Domaine Agapé (Vincent Sipp à Riquewihr, see photo above): This was easily my favourite set of wines tasted at this fair. A delicate yet essentially fruity and floral style with very fine textures, totally free of any grassiness. They seemingly floated over my palate, with just a perfumes caress on the way. Delicious wines from three Grand Cru vineyards: Osterberg, Rosacker, and Schoenenbourg, from vintages between 2015 and 2017.
Pierre Adam, in Ammerschwihr, for their Riesling Grand Cru Kaepferkopf 2010.
Domaine Schoffit, in Colmar, for their Riesling Harth, and the two Grands Crus Sommerberg et Rangen, not forgetting also their remarkable Chasslas.
Domaine Armand Hurst, in Turkheim, for their Riesling Grand Cru Brand 2016 and 2014, and some other interesting wines.
Domaine Martin Schaetzel, in Kientzheim, for their Rieslings « S » 2015 and Schlossberg 2016.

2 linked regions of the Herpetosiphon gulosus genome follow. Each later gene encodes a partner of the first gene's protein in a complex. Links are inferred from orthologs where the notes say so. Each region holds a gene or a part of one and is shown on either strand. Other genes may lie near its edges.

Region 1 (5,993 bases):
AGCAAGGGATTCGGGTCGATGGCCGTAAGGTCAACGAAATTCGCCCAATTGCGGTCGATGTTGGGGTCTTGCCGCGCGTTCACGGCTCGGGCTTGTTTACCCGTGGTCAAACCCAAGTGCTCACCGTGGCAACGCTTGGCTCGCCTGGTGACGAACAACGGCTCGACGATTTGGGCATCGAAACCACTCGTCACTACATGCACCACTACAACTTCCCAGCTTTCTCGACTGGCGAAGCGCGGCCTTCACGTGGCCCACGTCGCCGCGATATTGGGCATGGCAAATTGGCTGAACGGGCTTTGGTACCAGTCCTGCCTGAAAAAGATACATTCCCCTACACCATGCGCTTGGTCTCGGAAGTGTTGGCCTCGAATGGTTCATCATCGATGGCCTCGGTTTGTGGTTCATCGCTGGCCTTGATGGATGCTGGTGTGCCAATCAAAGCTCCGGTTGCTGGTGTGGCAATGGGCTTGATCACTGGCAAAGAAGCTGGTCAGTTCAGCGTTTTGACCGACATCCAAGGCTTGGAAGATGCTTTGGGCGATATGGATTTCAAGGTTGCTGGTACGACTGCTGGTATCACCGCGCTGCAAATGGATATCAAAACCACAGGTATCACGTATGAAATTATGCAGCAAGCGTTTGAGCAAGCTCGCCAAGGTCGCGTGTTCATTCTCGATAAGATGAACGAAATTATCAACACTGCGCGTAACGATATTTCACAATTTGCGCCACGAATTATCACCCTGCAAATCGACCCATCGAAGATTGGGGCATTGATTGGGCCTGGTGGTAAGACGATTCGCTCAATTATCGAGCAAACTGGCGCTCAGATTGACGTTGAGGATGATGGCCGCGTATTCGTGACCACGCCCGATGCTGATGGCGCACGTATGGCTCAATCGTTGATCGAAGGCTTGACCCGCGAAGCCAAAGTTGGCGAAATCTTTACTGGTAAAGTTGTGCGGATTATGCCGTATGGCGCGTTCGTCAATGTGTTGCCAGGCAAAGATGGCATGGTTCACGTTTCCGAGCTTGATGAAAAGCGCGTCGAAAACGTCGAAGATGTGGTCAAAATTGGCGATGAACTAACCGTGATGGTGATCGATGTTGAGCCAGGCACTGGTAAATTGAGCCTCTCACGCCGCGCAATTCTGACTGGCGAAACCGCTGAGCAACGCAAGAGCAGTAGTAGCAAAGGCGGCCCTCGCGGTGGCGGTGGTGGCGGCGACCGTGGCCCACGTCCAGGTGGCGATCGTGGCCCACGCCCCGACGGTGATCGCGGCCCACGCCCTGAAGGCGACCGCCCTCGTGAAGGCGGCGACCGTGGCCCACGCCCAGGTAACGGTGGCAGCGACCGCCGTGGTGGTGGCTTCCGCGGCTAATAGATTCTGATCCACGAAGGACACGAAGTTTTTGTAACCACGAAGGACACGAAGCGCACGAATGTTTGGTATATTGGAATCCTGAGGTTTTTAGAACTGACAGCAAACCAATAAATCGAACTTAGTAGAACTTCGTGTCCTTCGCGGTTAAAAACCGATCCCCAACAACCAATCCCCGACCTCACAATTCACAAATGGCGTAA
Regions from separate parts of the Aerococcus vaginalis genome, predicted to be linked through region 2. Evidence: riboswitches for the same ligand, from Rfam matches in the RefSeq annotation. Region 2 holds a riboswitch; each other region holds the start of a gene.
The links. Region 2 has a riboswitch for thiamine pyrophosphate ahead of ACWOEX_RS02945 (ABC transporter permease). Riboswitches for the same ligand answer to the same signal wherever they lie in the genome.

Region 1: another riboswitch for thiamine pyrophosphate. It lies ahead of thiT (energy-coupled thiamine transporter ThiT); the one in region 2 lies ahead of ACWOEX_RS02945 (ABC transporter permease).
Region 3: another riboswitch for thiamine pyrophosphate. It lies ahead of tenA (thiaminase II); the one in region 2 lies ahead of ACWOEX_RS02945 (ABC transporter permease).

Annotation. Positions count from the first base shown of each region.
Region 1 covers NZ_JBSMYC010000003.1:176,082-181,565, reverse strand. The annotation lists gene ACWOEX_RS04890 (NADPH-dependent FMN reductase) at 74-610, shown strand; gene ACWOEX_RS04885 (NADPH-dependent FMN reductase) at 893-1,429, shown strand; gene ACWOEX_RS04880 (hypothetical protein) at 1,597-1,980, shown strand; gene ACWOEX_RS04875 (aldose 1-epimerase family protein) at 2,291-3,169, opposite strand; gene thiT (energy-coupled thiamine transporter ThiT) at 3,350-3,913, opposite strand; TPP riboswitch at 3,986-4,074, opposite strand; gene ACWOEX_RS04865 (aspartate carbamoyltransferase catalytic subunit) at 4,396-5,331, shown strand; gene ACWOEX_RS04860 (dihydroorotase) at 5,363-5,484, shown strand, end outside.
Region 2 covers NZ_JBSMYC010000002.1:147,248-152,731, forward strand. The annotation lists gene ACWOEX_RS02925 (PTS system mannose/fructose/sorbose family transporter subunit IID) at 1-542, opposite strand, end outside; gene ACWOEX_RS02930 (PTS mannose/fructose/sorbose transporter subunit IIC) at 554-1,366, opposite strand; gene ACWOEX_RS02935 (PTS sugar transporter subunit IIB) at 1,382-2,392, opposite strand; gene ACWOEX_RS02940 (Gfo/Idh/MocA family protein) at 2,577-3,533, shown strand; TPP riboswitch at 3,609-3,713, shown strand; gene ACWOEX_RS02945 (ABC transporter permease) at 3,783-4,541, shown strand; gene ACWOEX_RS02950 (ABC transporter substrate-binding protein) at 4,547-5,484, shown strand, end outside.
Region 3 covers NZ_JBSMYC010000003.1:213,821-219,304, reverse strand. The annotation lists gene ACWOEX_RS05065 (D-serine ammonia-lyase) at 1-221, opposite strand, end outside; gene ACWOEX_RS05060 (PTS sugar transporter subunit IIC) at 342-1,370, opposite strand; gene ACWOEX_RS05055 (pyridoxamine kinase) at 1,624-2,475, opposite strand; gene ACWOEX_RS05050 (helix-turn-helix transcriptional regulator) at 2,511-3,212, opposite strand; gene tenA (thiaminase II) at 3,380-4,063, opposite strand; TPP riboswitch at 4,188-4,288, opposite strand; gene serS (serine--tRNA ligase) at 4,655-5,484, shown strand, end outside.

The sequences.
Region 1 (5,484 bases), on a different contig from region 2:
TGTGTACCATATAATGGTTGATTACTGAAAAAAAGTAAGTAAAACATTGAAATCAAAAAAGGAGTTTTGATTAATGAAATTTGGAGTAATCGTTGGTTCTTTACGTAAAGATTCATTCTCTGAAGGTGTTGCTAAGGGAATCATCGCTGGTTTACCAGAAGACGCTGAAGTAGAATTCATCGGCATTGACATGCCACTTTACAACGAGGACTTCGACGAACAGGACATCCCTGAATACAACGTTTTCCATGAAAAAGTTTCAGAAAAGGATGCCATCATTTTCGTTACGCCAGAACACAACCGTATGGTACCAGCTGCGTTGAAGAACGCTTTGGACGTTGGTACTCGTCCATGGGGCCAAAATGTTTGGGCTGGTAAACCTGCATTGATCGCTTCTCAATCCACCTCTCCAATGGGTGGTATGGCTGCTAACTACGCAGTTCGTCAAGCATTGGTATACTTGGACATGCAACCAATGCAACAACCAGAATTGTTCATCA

Domaine Bott Geyl, à Beblenheim, for their Rieslings Graffenreben et Grand Cru Sclossberg 2014.
Domaine Stentz Buecher à Wettolsheim, for their Rieslings Tannenbuhl cuvée Flavien and Grand Cru Steingrubler « B » 2017.
Wunsch & Mann à Wettolsheim, for their Riesling Grand Cru Steingrubler (I forgot the vintage)
Domaine Zusslin, à Orschwihr, for their Grand Cru Pfingstberg 2015.
At a more accessible price level, since not of Grand Cru status I also enjoyed the wines of Domaine Ansen à Westhoffen, at cellar-door prices of around 10 euros. This producer also has the great good sense to close his bottles with screw-caps, which surely would make sense for all of these wines. Price-wise, the Grand Cru Rieslings above mostly retail for over 20 euros and sometimes over 30. They are worth these prices, but we are not talking about bargain basement here.
Altogether I tasted on that day around 80 different Rieslings from Alsace. Here are the names of the other estates whose wines I liked less: Henry Fuchs, Francis Beck, Scheidecker, Emile Beyer, Cave de Hunawihr, Baumann Zirgel, Paul Kubler, Sipp-Mack, Cave de Ribeauvillé, Gresser, Zinck, Haag.
So, long life to this potentially great grape variety, with or, preferably, without aromas that remind one of petrol!